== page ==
Every Chicago Bulls game at the United Center begins the same way, with a wild ovation as the announcer chants “Frommmm Chicago” to welcome second-year point guard Ayo Dosunma to the court.

Dosunmu’s entry into the NBA was more rushed than planned. In his second season, the 22-year-old is back playing in the Bulls’ offense with Lonzo Ball injured.

But after being thrown into the deep end as a rookie, it’s clear that Dosunmu has transformed from stopper to difference maker this season.

“He’s got a huge ceiling in front of him,” coach Billy Donovan said. “He has a huge, huge growth opportunity ahead of him.”

Dosunmu spent the summer in the Advocate Center gym working with his father and the Bulls’ coaching staff to improve his shooting form. While shooting above 50% as a rookie, Dosunmu wanted to speed up his release to be quicker off the dribble and catch-and-shoot opportunities.

The resulting confidence in his shot only helps Dosunmu make the big plays.

“I’m in a state where even if I miss it, I feel good,” Dosunmu said. “I’m just continuing to put in the same work that I put in, continuing to make progress. The coaching development staff did a great job with that, watching film with me, continuing to encourage me in that area to see me put in the work. So now it’s all about showing it.”

Dosunmu showed it in the first weeks of the season.

While his shooting is on par with last season — 51% at 12.6 ppg compared to 52% at 8.8 ppg — it’s his 3-point shooting that shows the biggest jump. Dosunmu is shooting 45% from beyond the arc, up seven points from 2021-22.

Although it’s still early in the season, Dosunmu’s improvement in long-range accuracy is a promising sign.

“He hit the ball well from the corner,” Donovan said. “I feel confident with the work he’s put in, the training he’s put in. Every player is going to have good nights and bad nights, so a lot of it is just going to be based on how he puts in the work every day.”

While improved perimeter shooting adds a layer to Dosunmu’s offense, the guard’s game still revolves around rebounding and running the offense.

Donovan urges Dosunma to attack the rim. The Bulls feed off the aggression of a young guard who can force defenses to collapse and create space for Zach LaVine, DeMar DeRozan and Nikola Vucevic.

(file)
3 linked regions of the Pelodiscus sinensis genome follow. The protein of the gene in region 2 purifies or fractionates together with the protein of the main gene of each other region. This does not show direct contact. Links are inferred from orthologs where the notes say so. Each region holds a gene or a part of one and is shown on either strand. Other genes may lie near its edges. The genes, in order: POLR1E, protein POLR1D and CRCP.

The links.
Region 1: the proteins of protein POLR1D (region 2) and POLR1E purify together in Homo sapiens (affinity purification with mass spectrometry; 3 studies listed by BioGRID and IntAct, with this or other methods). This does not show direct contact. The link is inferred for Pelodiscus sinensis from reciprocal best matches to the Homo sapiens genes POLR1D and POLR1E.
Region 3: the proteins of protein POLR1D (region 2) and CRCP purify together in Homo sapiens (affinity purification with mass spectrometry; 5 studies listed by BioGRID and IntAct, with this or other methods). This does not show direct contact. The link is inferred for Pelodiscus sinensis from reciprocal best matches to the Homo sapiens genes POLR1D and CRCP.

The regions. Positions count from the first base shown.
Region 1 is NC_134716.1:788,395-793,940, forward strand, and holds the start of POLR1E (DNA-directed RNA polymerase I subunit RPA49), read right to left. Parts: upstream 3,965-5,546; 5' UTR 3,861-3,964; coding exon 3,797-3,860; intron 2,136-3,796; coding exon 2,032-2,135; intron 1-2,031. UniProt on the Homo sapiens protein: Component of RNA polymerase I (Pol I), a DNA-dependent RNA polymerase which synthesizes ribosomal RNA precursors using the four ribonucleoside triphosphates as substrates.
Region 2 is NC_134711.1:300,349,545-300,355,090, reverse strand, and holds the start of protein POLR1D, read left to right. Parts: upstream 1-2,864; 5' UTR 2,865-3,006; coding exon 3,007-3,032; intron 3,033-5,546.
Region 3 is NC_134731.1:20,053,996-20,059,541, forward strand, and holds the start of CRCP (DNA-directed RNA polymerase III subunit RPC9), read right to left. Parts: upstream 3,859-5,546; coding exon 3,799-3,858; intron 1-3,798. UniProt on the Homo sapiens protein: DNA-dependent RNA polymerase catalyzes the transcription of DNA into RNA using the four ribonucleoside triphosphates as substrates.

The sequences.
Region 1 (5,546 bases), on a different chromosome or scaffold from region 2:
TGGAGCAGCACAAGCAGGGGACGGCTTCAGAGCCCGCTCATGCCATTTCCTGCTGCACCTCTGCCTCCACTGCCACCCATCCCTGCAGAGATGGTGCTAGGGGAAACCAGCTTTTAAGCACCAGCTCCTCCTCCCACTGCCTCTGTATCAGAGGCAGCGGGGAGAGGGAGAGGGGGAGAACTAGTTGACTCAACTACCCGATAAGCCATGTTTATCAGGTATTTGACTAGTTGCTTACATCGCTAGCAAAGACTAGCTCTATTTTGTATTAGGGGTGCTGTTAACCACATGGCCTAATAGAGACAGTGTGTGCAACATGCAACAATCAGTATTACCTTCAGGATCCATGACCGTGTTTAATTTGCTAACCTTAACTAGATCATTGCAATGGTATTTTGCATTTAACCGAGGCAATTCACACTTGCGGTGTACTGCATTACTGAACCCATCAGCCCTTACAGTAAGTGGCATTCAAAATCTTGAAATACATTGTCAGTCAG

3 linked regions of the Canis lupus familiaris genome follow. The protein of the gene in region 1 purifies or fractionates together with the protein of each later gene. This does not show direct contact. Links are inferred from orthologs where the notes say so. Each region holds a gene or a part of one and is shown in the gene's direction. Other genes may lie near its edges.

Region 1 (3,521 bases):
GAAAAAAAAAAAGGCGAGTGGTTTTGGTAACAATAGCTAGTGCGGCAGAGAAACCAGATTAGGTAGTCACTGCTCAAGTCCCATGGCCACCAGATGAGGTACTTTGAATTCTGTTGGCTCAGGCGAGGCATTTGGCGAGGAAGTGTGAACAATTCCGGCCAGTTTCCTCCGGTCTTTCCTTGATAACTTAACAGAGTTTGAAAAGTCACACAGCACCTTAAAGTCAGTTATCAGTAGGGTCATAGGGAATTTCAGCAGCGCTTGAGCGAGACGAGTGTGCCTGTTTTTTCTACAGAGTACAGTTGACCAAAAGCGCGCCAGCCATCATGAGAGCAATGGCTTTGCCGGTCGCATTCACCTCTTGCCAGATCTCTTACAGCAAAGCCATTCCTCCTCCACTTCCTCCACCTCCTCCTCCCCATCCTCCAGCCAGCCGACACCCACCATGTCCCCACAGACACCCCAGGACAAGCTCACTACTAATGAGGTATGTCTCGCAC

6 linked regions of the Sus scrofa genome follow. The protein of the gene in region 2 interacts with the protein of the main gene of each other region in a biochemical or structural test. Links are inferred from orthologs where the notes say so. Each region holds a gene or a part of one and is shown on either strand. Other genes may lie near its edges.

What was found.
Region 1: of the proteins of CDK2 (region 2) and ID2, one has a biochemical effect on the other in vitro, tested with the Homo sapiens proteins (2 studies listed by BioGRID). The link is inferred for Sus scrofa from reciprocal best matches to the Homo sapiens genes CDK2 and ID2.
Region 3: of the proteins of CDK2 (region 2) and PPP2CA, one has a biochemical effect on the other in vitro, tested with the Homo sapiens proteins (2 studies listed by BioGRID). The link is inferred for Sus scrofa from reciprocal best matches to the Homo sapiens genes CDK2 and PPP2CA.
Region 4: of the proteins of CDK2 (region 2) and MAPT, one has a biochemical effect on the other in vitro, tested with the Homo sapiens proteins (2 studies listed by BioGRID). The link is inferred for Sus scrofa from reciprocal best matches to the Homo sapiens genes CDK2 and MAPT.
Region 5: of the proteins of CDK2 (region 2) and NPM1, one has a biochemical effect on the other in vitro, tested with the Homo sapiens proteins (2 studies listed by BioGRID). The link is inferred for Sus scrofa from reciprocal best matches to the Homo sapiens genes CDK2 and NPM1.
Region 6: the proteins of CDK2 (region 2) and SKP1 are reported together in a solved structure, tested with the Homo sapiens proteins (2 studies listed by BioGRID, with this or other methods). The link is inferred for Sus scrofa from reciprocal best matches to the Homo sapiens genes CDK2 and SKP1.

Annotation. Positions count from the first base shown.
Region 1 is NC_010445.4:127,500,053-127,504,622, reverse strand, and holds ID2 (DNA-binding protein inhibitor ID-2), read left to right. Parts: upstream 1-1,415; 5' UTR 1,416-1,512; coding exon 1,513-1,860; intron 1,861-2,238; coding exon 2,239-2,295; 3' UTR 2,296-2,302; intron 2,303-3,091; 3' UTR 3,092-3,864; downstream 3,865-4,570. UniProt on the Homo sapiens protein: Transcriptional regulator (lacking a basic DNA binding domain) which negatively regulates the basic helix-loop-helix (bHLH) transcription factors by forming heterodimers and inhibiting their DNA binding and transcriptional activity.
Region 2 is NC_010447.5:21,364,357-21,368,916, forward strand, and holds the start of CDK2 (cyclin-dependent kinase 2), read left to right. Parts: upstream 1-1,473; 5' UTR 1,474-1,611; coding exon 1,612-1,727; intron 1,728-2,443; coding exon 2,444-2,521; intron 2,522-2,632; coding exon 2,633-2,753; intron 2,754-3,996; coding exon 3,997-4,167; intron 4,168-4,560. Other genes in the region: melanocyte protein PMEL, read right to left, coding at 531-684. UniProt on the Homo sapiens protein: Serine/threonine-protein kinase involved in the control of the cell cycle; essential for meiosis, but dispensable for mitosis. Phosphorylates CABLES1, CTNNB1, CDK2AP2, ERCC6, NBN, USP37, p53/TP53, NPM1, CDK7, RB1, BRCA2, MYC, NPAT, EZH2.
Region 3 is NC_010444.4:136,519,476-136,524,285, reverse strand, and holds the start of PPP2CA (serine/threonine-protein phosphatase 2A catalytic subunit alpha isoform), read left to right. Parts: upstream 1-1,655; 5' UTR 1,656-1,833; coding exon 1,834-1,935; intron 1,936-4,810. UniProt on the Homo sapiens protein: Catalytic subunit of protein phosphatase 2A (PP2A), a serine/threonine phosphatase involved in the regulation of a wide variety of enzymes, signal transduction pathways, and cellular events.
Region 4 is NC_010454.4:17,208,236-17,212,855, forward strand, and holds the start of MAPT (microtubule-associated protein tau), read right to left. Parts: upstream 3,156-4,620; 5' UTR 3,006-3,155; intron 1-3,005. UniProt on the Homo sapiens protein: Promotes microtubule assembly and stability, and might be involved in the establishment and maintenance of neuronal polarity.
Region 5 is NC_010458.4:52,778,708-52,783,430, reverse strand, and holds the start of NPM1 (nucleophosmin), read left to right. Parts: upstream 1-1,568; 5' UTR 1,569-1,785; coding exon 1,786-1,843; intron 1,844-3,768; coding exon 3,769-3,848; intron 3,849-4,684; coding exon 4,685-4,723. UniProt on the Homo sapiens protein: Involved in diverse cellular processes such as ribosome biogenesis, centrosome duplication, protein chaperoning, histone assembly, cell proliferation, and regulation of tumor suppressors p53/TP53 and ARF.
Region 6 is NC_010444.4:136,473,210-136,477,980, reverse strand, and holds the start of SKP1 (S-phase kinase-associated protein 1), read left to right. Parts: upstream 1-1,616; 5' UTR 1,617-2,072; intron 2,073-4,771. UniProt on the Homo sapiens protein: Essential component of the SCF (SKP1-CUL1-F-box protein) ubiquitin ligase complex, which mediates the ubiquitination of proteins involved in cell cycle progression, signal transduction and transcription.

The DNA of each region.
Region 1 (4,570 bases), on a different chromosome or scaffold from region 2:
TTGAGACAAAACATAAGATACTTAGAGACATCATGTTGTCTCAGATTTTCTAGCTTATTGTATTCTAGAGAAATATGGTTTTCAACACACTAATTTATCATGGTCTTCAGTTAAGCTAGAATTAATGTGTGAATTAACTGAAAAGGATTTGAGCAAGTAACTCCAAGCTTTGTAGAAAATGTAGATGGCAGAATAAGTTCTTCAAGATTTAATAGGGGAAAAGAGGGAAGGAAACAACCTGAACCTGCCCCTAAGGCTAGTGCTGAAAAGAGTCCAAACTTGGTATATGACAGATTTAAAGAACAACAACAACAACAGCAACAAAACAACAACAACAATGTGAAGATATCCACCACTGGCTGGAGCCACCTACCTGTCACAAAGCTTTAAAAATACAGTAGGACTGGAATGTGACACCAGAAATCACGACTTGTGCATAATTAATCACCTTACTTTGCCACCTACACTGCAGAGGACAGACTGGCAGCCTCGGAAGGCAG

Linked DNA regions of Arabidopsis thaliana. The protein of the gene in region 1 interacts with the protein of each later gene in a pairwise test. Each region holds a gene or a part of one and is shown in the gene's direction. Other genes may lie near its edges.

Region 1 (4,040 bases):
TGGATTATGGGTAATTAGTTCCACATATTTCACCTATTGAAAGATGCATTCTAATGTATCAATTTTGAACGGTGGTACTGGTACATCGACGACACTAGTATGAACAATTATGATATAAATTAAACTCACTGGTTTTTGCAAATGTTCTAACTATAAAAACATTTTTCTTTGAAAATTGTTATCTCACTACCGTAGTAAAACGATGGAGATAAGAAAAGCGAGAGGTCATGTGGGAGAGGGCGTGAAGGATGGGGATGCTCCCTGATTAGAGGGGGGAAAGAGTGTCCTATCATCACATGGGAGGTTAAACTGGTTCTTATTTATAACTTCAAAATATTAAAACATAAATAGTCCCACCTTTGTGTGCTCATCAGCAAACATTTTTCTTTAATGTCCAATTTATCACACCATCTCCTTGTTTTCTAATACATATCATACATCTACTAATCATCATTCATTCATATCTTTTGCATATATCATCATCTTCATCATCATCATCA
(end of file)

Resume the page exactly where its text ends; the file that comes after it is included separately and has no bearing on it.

“We tried to create distance for him (Dosunmu) when he comes down the floor where he has room to do that and be aggressive,” Donovan said. “It’s something he puts a lot of time and attention and focus on. If it doesn’t help (him), it will give (him) a pass to the next option. So we need him to attack.”

When Goran Dragic arrived in Chicago, Dosunmu immediately sought him out before training camp, spending 20 straight minutes picking the veteran guard’s brain for the experience he’s gained from nearly two decades as a pro.

This desire to learn has been Dosunmu’s hallmark since the early days of his Bull career. He still called himself a “rookie” until he took the court in his first game of the season. Dosunmu approaches its second season with the same curiosity as its first.

“I definitely still have a lot of room for improvement, a lot of ways where I can get better,” Dosunmu said. “I’m learning game by game. This is really my main thing. I just want to keep learning.”

Yet despite his constant curiosity, Dosunmu’s teammates have noticed a change in the guard this season — more confident, more vocal. Dosunmu regularly grabs teammates — from rookies like Dahlen Terry to veterans like Andre Drummond — for pep talks and in-game advice.

​Although Dosunmu emerged as a leader last season, LaVine said Dosunmu’s leadership should be expected to grow after shedding his rookie nickname.

“Experience is the best teacher,” Lavin said. “Coming out last year, being put in that position and then thriving in it, the experience is the best for all of us. In our careers, we benefit most from experiences and opportunities.”